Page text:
Internal Seminar Series 2011, 2011-03-16
C18, 15:30
School of MACE, The University of Manchester



LES and URANS computations of buoyancy driven flows within differentially heated cavities

Dalila Ammour

  dalila.ammour@postgrad.manchester.ac.uk  

Files: Abstract: pdf Presentation: ppt

Abstract



The reliable computation of buoyant flows is important in a number of engineering sectors, including the nuclear one. Here, turbulent natural convection of air in both two dimensional vertical and inclined rectangular cavities are investigated numerically by means of an unstructured finite volume code (Code_Saturne) for an aspect ratio of $H/L=28.6$, Rayleigh number of $0.86\cdot10^{6}$. The two opposing long walls are maintained at uniform and different temperatures. The flow within the cavity is computed, first, using several Unsteady-Reynolds-Averaged-Navier-Stokes (URANS) models, high-Reynolds-number models, such as the Standard $k-\varepsilon$ and Reynolds Stress model $R_{ij}-\varepsilon\, SSG$ and low-Reynolds-number models, like the Shear Stress Transport $k-\omega SST$ and the $\upsilon^{2}-f$ model. The results obtained are compared to two recent experimental data \citep{Betts2000,Craft2009}. The cases of vertical and inclined cavity at $60^{o}$, heated from the upper side, give similar results of temperature and velocity fields and most of the models are in good agreement with the experiments. On the other hand, once the 2-D cavity is inclined at $15^{o}$ to the horizontal, heated from the lower side, under unstable stratification, the majority of RANS models over-predict velocity and temperature because of the three-dimensional nature of the flow with the presence of four longitudinal vortices. The 3D RANS simulation is then adopted for accurate prediction of flow details and wall heat transfer. Now, High-Reynolds-number models seem to capture the flow pattern, however, low-Reynolds-number models disagree with measurements and they tend to capture only one recirculation cell. Finally, LES prediction is also presented in order to provide a validation data-set to the previous URANS computation.

Numerical methods

The present computational study is carried out using a finite volume Code_Saturne. In natural convection, the flow fluid arises naturally from the effect of density differences, resulting from variation in temperature or concentration in a force field such as gravity. It means that the incompressible Navier-Stokes equations in natural convection cases can be written as:

  \begin{equation*} \rho\frac{\partial U_{i}}{\partial t}+U_{j}\rho\frac{\partial U_{i}}{\partial x_{j}}=-\frac{\partial P}{\partial x_{i}}-\frac{\partial}{\partial x_{j}}\left(\mu\frac{\partial U_{i}}{\partial x_{j}}-\rho\overline{u_{i}u_{j}}\right)+\rho g_{i} \end{equation*} (1)

The density changes only in the form of a gravity force $\rho g_{i}$. The changes in density can be related to changes in temperature via the thermal expansion coefficient $\beta$ defined as:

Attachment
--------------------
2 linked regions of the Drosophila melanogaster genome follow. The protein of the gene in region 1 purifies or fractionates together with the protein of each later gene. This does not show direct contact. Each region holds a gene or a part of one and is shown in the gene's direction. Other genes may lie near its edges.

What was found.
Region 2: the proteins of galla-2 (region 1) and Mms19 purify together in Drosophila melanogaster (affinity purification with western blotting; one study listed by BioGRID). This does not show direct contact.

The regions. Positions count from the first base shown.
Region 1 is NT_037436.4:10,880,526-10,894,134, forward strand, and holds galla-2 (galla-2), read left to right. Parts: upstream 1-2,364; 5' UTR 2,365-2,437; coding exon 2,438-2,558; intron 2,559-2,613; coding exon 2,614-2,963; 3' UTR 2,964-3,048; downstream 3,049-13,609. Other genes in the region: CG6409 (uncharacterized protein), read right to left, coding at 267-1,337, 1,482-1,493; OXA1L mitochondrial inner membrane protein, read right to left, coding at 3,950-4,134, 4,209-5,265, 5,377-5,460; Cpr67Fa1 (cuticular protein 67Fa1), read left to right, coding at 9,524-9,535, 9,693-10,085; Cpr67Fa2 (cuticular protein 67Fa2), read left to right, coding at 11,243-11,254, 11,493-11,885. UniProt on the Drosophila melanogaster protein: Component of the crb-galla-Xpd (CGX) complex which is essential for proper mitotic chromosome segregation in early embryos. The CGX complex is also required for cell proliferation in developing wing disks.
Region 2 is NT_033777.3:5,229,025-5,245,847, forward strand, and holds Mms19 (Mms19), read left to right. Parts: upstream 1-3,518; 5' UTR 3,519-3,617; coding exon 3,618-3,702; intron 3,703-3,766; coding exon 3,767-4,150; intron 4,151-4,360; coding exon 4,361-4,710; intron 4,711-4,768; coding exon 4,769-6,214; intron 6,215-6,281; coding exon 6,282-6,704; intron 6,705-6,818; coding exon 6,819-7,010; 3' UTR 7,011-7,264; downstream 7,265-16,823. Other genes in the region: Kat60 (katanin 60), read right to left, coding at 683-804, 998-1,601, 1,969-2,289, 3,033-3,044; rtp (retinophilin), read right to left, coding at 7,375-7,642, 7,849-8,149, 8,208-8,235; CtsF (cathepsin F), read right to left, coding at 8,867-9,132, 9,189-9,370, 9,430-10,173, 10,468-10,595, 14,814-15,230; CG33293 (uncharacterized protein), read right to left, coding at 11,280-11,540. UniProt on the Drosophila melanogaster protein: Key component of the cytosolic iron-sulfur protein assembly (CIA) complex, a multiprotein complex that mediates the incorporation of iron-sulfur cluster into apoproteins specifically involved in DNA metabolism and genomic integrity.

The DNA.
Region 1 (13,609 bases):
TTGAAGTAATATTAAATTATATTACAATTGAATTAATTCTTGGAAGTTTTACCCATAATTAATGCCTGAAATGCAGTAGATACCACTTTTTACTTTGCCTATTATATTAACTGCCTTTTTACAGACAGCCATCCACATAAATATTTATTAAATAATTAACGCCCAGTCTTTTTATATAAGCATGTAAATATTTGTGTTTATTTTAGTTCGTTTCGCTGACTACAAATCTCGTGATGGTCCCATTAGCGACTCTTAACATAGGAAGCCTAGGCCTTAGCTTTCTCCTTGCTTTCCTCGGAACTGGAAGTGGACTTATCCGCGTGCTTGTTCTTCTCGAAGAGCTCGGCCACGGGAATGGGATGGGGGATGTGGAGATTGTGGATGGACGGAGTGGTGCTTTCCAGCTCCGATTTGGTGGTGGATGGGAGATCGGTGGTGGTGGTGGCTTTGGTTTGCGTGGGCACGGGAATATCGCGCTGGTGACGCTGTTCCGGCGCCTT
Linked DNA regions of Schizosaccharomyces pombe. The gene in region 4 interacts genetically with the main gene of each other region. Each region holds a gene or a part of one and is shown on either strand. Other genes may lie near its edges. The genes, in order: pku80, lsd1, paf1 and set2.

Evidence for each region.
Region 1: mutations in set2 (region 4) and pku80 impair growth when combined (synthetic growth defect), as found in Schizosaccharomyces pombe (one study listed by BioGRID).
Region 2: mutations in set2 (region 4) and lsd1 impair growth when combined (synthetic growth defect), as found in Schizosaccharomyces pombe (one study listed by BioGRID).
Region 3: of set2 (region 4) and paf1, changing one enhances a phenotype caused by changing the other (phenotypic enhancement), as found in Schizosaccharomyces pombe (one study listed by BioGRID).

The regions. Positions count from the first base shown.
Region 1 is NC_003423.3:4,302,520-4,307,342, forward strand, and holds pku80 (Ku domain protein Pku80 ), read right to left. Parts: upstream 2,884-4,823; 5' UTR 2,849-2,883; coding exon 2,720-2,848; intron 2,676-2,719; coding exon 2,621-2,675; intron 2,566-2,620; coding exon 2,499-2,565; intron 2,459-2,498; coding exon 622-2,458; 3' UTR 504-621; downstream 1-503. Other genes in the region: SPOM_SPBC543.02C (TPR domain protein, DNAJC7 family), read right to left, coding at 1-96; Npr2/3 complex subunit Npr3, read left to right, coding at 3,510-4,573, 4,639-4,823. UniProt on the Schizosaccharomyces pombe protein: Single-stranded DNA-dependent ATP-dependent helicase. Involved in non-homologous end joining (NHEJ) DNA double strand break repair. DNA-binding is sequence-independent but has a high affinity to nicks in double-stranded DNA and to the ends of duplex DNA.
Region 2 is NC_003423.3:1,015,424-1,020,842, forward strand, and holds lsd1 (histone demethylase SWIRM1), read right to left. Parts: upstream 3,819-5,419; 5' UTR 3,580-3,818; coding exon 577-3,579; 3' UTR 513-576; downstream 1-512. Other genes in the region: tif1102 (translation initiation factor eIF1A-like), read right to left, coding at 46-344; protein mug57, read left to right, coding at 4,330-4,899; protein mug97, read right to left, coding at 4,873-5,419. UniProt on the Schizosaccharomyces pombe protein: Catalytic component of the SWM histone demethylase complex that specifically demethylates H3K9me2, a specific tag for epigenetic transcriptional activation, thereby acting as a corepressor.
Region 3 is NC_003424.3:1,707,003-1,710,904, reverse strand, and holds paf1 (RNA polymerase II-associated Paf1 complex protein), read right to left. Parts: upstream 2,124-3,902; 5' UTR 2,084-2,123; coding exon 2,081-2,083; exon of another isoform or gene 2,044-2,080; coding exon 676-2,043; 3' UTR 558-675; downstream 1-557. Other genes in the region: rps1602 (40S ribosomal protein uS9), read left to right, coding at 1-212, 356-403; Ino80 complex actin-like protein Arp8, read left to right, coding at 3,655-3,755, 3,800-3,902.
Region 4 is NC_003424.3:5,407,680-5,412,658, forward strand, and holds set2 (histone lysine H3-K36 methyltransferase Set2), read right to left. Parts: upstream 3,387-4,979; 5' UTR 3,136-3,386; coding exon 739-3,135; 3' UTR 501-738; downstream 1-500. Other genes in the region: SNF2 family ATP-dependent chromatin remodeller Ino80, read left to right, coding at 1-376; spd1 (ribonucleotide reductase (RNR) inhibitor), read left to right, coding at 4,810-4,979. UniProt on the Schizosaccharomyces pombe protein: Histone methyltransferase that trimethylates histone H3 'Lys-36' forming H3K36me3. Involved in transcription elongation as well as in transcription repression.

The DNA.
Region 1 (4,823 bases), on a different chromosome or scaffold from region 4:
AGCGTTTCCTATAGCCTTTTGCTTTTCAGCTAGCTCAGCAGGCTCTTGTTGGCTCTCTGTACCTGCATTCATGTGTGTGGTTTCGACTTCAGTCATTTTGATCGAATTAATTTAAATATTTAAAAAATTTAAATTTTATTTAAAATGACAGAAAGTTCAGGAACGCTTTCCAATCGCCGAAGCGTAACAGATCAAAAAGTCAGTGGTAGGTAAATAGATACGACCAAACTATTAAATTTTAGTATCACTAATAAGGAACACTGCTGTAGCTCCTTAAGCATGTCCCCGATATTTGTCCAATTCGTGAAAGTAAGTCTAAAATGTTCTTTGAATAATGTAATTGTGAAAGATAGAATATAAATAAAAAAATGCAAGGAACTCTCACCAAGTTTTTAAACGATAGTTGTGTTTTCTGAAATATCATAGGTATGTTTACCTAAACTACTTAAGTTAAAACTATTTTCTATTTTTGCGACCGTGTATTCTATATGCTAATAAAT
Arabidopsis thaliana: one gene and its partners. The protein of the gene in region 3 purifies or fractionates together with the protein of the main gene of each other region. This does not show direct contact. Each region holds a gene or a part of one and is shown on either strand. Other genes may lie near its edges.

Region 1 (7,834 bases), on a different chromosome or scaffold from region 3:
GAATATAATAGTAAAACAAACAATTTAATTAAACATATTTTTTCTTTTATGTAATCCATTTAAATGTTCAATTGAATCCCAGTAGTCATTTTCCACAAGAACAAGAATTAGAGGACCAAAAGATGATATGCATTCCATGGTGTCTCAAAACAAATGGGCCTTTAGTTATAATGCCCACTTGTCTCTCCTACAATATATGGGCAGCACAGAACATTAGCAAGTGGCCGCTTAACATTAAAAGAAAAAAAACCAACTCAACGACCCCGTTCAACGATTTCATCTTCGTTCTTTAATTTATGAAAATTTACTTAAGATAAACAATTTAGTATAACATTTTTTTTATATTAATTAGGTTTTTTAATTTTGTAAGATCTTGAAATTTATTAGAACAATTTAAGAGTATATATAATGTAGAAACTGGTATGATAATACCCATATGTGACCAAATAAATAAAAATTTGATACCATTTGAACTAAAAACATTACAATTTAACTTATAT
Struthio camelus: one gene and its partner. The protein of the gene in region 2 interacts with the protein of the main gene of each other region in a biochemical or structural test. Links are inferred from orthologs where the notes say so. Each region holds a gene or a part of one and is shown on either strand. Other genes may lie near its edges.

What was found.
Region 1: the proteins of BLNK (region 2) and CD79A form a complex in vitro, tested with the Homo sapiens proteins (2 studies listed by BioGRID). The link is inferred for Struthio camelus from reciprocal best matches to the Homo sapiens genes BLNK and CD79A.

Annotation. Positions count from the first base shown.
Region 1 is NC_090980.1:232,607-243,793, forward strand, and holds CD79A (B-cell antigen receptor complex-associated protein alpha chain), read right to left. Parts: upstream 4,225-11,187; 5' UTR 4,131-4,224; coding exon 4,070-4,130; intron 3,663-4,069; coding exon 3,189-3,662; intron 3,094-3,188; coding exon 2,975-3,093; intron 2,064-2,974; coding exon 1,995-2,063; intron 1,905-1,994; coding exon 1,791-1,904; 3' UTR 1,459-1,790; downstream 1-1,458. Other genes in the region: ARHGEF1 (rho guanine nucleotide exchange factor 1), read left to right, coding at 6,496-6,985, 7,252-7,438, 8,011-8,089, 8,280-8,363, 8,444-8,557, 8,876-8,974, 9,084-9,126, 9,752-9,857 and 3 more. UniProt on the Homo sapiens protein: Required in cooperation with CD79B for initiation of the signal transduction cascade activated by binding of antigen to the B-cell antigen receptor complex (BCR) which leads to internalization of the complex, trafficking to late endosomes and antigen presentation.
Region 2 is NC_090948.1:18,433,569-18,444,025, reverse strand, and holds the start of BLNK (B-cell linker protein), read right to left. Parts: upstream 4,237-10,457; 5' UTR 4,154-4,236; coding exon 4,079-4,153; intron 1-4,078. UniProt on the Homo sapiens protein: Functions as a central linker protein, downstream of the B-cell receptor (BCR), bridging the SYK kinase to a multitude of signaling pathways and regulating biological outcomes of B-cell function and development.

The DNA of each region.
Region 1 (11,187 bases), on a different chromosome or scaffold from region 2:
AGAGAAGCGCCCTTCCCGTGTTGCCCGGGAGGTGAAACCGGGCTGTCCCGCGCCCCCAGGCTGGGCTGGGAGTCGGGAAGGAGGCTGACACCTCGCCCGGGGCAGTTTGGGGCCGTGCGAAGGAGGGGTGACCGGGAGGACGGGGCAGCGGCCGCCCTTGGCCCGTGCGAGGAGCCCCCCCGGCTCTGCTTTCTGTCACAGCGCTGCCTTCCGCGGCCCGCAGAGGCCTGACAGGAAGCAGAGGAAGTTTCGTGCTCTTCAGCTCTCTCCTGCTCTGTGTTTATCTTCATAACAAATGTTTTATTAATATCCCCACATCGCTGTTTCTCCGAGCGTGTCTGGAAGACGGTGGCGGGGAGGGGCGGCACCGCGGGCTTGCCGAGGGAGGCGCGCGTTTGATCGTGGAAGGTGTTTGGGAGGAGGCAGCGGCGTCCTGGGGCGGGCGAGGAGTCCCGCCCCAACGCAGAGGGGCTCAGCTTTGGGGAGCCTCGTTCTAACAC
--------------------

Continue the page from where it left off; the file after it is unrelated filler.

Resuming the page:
\begin{equation*} \beta=-\frac{1}{\rho}\frac{\partial\rho}{\partial T} \end{equation*} (2)

In order to use the eddy viscosity models in buoyant cases, the production of kinetic energy must be altered by adding a gravity term. That is:

  \begin{equation*} P=\mu_{t}\frac{\partial U_{i}}{\partial x_{j}}\left(\frac{\partial U_{i}}{\partial x_{j}}+\frac{\partial U_{j}}{\partial x_{i}}\right)+G \end{equation*} (3)

where

  \begin{equation*} G=\rho\beta g_{i}(T-T_{o}) \end{equation*} (4)

Inclination of the cavity means that the gravity vector is divided into two components along the two directions $x$ and $y$. The components of gravity are:

  \begin{equation*} g_{x}=g\cos\left(\alpha\right) \end{equation*} (5)

  \begin{equation*} g_{y}=-g\sin\left(\alpha\right) \end{equation*} (6)

$\alpha$ is the angle of inclination of the cavity.

Results

In Fig. 1, time-averaged temperature normalised by the temperature difference $\triangle T$, obtained from the LES computational study, is compared to experimental data of \citet{Craft2009}. Time-averaged temperature plotted in the central plane of the cavity at different heights, is fairly well predicted by LES. When the mixing of the thermal field is strong the convective effects become higher in the flow which make the temperature in the core of the cavity isothermal and invariant across the height of the cavity. The cavity herein is inclined at $15^{0}$ to the horizontal and heated from the lower side, according to the qualitative results shown in Fig. 1, the temperature distribution correspond with those of Benard convection, which indicates a two boundary layer flows along the hot and cold walls.

Figure 1: Time-averaged temperature profiles at two different heights inside the cavity (inclination of the cavity $15^{0}$)



Figure 2: Iso-Q contours coloured by the temperature (inclination of the cavity $15^{0}$)

In order to identify coherent vortices and distinguish them from the mean shear, the structure parameter $Q$ is calculated and plotted in Fig. 2. Using this parameter it is possible to observe the turbulent structures in the core of the heated cavity.



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